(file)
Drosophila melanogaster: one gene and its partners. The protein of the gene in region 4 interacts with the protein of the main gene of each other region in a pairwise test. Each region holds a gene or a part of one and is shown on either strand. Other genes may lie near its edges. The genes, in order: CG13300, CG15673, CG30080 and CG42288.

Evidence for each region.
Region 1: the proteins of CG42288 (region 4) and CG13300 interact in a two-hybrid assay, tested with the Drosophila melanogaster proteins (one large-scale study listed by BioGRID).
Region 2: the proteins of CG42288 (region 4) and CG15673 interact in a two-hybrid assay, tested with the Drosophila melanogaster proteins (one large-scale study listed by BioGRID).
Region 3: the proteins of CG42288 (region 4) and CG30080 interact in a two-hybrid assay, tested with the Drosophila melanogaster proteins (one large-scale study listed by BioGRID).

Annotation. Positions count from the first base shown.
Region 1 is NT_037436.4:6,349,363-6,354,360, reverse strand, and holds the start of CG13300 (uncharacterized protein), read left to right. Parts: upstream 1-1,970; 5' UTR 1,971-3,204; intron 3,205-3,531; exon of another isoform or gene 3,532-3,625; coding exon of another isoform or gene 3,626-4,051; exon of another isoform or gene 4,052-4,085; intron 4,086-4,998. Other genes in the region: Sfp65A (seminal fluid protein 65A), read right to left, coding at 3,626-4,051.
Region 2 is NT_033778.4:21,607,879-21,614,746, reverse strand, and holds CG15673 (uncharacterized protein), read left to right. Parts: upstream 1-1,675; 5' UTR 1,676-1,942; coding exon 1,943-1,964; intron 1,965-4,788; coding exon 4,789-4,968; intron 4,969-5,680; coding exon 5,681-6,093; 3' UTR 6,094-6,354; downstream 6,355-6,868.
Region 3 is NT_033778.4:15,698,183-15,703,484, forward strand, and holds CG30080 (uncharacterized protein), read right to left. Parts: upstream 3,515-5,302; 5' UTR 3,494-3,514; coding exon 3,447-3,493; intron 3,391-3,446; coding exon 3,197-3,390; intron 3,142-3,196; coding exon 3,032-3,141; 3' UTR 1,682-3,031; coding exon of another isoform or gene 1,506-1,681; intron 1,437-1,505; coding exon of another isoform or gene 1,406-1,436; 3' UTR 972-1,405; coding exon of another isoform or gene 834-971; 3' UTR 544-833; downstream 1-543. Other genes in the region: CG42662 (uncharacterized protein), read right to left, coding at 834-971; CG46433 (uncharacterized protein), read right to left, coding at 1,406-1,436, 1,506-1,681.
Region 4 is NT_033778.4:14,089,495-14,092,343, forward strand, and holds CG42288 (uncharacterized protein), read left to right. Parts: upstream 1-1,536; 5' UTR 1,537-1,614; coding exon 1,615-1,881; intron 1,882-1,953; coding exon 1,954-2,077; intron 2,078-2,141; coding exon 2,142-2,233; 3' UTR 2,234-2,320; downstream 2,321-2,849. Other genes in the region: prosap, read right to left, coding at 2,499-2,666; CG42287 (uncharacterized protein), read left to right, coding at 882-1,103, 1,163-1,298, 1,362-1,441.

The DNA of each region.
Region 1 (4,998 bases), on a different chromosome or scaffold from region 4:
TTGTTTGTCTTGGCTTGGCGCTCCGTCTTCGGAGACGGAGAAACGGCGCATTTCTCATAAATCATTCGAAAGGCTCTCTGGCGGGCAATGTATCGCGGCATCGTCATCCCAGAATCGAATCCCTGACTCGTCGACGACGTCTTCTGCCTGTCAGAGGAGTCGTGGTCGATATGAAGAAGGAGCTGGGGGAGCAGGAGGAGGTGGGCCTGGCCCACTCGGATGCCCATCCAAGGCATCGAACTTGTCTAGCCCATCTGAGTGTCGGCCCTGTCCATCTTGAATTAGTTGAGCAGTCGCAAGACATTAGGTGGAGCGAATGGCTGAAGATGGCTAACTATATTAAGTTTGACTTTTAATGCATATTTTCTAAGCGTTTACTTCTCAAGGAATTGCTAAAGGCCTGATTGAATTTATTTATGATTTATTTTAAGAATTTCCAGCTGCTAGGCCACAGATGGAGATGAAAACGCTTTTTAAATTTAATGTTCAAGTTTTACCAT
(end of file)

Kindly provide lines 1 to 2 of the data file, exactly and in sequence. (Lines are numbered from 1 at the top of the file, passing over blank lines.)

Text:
Drosophila melanogaster: one gene and its partners. The protein of the gene in region 4 interacts with the protein of the main gene of each other region in a pairwise test. Each region holds a gene or a part of one and is shown on either strand. Other genes may lie near its edges. The genes, in order: CG13300, CG15673, CG30080 and CG42288.

Evidence for each region.